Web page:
He has worked for the Listener, New Statesman, the Observer, the Spectator, the Times Literary Supplement, many BBC programmes on radio and television - and more recently, the news website.

As James explains in this interview with the Magazine, his love affair with the web began long ago and he has carved his own niche in cyberspace for his work.

Agree with his Point of View or not, Magazine readers seek out his column for its neat turns of phrase and vividly imagined scenarios.

"Clive James is a master, in the Orwell tradition, of the essay," says Jean Seaton, chair of the Orwell Prize. "Whether written or broadcast, his words are sharp but humane."

Paper Monitor

10:54 UK time, Friday, 25 April 2008

A service highlighting the riches of the daily press.

The Daily Mail is very pleased with itself today.

The London Press Club awards were last night and the august journal has picked up the gong for Daily Newspaper of the Year.

It's worth a story on page two and an addition to the masthead. But come on Mailites, the ante has been upped. You are in direct competition with the Daily Express, which carries in its banner the legend "THE WORLD'S GREATEST NEWSPAPER". The provenance of the awarding body is not immediately obvious from a quick scan through the paper, but it must be some respectable organisation.

You can almost hear the call of: "My name is Desmond, proprietor of proprietors, look on my titles, ye mighty, and despair."

You must do better Mailites.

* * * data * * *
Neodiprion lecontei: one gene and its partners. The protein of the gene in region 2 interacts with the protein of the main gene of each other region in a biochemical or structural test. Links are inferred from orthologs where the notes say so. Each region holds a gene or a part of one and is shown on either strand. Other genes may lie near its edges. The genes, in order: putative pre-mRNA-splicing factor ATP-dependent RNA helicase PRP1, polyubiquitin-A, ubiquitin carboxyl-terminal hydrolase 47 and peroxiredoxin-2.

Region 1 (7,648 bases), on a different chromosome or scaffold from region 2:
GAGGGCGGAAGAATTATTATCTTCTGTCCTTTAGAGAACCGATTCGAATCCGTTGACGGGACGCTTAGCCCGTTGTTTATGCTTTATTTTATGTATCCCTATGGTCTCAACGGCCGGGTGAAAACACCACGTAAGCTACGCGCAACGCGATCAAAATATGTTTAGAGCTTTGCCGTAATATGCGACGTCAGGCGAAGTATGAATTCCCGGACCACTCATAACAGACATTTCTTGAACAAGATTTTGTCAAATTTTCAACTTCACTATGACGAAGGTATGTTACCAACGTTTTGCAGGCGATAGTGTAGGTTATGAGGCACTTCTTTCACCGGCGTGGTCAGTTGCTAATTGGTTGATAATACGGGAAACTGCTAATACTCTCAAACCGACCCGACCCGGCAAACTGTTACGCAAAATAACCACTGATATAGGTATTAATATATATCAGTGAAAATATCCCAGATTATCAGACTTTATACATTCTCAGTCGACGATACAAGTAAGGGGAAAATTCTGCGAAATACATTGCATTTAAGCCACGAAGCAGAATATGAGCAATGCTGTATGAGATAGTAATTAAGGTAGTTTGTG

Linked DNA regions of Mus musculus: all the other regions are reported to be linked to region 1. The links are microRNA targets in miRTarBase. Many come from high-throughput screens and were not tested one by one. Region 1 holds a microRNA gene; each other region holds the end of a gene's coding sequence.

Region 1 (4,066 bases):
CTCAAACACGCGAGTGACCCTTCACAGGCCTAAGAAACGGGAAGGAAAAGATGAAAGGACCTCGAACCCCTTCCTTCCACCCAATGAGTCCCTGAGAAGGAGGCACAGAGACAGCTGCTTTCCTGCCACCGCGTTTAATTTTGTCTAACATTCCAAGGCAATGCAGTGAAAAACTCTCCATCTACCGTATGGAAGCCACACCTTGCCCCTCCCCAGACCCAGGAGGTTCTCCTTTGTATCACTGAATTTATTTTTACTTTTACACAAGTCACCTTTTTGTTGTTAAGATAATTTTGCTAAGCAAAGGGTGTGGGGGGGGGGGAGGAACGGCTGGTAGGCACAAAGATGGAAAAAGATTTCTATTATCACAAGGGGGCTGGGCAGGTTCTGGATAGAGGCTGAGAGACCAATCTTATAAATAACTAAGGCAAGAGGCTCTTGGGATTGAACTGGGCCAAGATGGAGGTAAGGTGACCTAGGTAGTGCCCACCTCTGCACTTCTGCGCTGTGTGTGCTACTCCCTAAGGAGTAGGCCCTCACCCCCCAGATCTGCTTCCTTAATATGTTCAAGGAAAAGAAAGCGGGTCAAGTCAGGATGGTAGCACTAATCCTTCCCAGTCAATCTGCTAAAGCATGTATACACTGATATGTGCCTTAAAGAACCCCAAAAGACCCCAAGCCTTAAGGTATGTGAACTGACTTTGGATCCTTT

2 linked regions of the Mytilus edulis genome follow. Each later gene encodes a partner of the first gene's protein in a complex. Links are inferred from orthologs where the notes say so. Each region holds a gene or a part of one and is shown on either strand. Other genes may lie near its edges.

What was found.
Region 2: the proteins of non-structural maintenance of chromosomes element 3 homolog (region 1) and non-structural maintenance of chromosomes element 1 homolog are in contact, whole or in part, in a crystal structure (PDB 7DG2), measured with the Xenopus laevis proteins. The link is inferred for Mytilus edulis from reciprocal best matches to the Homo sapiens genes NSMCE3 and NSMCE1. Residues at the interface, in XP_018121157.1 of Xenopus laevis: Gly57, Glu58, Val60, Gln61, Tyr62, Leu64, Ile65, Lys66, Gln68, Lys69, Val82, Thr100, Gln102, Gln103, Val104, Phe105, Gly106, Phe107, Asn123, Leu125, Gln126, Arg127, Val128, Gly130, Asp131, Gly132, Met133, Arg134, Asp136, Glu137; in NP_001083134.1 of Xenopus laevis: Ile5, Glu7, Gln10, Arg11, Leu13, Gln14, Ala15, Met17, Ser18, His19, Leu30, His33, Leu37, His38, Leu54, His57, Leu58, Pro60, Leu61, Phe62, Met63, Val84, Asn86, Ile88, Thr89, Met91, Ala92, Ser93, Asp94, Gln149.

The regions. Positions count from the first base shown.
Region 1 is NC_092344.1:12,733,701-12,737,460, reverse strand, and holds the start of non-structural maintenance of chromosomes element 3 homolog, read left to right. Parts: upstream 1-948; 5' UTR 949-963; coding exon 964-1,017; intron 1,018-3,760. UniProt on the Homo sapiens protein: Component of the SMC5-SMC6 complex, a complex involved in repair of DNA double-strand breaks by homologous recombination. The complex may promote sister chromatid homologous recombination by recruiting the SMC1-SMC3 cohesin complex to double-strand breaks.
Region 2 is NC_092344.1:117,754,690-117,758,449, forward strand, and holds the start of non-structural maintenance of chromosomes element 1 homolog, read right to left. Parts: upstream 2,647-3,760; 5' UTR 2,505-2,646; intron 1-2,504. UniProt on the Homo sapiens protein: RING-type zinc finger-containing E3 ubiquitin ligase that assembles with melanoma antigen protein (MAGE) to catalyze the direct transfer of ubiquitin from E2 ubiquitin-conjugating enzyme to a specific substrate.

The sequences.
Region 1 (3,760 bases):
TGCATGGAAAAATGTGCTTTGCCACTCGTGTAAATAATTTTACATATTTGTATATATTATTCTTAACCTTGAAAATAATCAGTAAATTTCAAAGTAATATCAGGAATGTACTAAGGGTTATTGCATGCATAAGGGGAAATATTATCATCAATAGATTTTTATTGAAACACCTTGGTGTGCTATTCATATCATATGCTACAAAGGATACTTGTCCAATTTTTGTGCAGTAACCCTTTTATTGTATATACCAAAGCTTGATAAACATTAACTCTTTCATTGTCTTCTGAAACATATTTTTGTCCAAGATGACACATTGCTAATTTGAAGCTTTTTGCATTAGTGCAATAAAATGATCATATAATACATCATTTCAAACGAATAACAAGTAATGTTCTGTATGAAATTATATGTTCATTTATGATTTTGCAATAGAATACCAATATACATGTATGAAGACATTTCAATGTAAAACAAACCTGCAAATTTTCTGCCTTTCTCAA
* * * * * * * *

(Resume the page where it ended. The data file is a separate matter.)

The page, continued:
And so to the Weak-Headline-of-the-Day Award.

A strong contender is on page three of the Daily Mirror. Little Britain USA is filming and the headline is "Little America".

Over in the Daily Star there is an extraordinary yarn about Bruce Willis playing Formula One commentator Murray Walker in a movie. The headline: "DRIVE HARD". Do you get it? Do you?

On the front of the Sun there's a picture of Gwyneth Paltrow, wife of Chris Martin, in a relatively short skirt showing bare legs. You will have seen it, as the photo makes every font page bar the Independent's. The Sun's pithy piece of headline mastery? "Feeling Coldplay, Gwyneth?"

It's almost like the elite subs of Fleet Street were absent last night, perhaps at some sort of boozy awards ceremony?

Friday's Quote of the Day

09:04 UK time, Friday, 25 April 2008

See the Quote of the Day every morning on the Magazine index.

"Flags and stickers are for mad people" - Columnist Matthew Parris takes a dim view of St George's day.


Not everybody is enamoured with the day allotted to half-hearted remembrance of England's patron saint. Columnist and former Conservative MP Matthew Parris lambasts enthusiasts as the equivalent of activists at party conferences with lapels bedecked with badges, labels and slogans.

Your Letters

16:06 UK time, Thursday, 24 April 2008

Good job the caption comp isn't back, because the first thing that popped into my mind was " one looking at me? Is one? Is one looking at me?..."
Rob McKay, Banbury, UK

Re If only the Caption Competition was back. "Go ahead, Witchell. Make my day."
Dave Godfrey, Swindon, UK